Her final novel, Birdcage Walk, deals with legacy and recognition – what writers, especially women writers, can expect to leave behind them – and was described by the Observer as ‘the finest novel Helen Dunmore has written’. She died in June 2017, and in January 2018, she was posthumously awarded the Costa Prize for her volume of poetry, Inside the Wave.

Also by Helen Dunmore

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Praise for Birdcage Walk

This is the finest novel Helen Dunmore has written ... From the start, Birdcage Walk has the command of a thriller … The novel’s cast is marvellous and vivid … A novel that deserves to be cherished and to last.

Kate Kellaway, Observer

This powerful novel is a fine final flourish from a gifted writer … The power Dunmore gives to lowly female lives is inescapably moving, their stories taking us on a remarkable journey into the visceral heart of the female experience in Georgian Britain … [Dunmore is] one of the bravest and most versatile writers of her generation … This fine, fiery novel will surely be remembered as one of her best.

Melissa Katsoulis, The Times

Like many of Dunmore’s novels, Birdcage Walk defies categorisation ... a blend of beauty and horror evoked with such breath-taking poetry that it haunts me still ... she has an extraordinary gift for taking the ordinary and familiar and rendering them new. When Tredevant’s growing unpredictability once more tightens the narrative, forcing the story back into the ominous and unsettling territory where it first began, it is easy to see why [Dunmore] has earned a place among the finest writers of historical fiction working today.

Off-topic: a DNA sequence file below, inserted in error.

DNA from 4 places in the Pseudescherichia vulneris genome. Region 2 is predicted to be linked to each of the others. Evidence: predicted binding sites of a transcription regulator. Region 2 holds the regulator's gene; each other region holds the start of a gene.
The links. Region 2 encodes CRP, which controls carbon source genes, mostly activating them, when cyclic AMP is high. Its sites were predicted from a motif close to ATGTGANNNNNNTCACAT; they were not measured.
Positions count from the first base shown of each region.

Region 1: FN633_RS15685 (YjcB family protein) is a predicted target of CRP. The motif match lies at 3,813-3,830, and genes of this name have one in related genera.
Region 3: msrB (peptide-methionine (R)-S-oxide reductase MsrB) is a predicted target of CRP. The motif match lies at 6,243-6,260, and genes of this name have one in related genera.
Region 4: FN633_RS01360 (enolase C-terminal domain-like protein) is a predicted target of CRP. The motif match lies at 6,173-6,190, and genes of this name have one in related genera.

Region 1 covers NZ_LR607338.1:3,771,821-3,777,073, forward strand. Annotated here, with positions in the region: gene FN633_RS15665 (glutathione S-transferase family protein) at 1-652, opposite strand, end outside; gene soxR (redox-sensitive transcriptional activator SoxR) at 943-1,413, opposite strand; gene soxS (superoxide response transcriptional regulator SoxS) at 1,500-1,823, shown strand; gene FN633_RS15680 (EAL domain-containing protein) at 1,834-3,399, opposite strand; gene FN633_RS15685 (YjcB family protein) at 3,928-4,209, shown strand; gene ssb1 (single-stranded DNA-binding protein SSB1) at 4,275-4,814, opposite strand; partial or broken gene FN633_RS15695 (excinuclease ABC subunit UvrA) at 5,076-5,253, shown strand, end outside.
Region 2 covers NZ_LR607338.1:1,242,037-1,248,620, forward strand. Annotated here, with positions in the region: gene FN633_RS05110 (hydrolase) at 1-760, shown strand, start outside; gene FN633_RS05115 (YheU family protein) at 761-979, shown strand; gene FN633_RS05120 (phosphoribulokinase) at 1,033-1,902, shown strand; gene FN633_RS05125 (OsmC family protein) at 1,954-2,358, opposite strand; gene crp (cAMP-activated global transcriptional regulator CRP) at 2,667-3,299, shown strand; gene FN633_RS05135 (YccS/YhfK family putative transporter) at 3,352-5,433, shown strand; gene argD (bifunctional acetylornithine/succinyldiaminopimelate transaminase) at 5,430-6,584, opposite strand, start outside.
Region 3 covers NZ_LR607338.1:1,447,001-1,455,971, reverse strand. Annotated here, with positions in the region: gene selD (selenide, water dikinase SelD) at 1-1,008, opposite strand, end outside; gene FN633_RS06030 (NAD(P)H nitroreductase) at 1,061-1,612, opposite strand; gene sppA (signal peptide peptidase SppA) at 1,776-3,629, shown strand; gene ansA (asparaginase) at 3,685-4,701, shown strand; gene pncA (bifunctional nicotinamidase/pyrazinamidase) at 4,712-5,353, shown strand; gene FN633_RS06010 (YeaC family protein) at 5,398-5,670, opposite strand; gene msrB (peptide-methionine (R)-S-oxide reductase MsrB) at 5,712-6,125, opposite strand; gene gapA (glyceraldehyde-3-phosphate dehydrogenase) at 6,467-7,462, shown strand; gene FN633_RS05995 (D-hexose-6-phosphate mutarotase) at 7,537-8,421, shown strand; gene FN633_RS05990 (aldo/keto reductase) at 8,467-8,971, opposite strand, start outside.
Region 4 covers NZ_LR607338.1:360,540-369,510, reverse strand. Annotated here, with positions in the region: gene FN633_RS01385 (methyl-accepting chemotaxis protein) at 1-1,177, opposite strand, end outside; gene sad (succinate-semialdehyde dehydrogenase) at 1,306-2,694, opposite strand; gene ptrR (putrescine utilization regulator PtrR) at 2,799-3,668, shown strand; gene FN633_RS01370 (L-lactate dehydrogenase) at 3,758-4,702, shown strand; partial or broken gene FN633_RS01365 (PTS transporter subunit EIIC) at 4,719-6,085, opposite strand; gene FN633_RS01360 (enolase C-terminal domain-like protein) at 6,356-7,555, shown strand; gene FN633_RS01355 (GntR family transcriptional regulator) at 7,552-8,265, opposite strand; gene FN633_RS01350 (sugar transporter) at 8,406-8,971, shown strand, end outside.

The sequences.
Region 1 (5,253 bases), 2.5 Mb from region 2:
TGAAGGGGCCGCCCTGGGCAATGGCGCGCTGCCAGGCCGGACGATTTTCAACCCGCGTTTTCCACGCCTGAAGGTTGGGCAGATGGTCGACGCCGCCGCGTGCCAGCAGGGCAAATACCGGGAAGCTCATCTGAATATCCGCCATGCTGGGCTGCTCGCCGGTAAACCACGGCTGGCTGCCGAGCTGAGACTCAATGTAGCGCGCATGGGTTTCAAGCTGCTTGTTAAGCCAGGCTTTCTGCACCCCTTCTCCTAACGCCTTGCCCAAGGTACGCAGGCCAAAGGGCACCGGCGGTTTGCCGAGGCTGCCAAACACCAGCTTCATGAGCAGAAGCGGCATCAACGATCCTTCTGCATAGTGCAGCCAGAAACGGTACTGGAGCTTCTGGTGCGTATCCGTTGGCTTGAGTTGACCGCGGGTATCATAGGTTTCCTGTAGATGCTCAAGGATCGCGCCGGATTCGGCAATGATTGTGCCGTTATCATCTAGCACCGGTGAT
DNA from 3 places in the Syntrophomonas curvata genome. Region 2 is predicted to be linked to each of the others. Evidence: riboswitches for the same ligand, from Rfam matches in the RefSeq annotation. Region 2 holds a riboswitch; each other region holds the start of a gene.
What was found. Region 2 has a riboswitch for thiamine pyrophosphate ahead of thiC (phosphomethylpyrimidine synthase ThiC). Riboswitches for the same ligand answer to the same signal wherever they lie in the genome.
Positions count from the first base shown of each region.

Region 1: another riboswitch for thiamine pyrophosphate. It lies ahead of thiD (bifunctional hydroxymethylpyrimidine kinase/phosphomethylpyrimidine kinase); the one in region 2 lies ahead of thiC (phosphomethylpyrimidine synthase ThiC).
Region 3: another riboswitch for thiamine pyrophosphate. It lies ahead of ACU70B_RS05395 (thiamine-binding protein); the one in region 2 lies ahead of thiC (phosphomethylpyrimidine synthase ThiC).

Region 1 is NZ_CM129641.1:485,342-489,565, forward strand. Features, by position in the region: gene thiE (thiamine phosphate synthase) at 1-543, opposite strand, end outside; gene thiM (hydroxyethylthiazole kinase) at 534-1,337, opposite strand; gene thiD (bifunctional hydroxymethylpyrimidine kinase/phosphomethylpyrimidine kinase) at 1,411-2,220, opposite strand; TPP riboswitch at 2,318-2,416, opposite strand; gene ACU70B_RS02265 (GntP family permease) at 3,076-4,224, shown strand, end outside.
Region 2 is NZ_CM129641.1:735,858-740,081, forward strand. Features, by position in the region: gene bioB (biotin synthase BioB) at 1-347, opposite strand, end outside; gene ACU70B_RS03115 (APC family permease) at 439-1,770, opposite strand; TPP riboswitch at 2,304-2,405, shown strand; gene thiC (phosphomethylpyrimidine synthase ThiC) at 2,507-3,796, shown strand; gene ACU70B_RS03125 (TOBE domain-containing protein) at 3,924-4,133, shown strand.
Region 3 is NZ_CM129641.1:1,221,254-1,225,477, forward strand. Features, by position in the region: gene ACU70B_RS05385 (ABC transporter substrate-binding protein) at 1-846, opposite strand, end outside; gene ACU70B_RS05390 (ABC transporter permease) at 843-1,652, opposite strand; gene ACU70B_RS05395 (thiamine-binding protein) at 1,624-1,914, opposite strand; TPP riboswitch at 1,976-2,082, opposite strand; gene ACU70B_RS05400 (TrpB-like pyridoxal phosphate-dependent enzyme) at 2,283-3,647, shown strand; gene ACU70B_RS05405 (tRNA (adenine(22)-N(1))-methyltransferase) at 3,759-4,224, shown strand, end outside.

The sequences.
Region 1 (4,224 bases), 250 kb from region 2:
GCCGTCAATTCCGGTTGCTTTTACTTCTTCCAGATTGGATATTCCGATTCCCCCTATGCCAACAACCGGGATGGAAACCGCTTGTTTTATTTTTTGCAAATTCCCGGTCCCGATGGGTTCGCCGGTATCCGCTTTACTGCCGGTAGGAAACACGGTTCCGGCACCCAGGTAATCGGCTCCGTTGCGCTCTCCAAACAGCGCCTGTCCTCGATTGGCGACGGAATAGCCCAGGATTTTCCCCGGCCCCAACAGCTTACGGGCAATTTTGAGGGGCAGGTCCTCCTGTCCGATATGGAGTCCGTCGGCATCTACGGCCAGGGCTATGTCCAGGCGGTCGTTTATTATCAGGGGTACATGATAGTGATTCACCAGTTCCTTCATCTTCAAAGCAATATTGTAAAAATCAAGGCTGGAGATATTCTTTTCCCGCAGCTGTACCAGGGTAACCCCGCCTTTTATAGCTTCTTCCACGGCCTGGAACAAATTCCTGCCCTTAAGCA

Guardian

Helen Dunmore’s quietly brilliant historical novels are among the best fiction of our time.

Jake Kerridge, Daily Telegraph

A finely wrought psychological thriller … But it’s ultimately a novel about the ways in which we remember and, as such, a fitting contribution to Dunmore’s extraordinary legacy.

Daily Mail

Elegant prose and brilliantly researched historical detail … a devastatingly good novel.

Sunday Express, S Magazine

Part psychological thriller, part poetic exhumation of the past, it’s a fiery, first-rate historical novel from an author who’ll be much missed

Mail on Sunday, Summer Reads

A firecracker of a historical murder mystery story with which to leave her many admirers

Guardian, Readers Books of the Year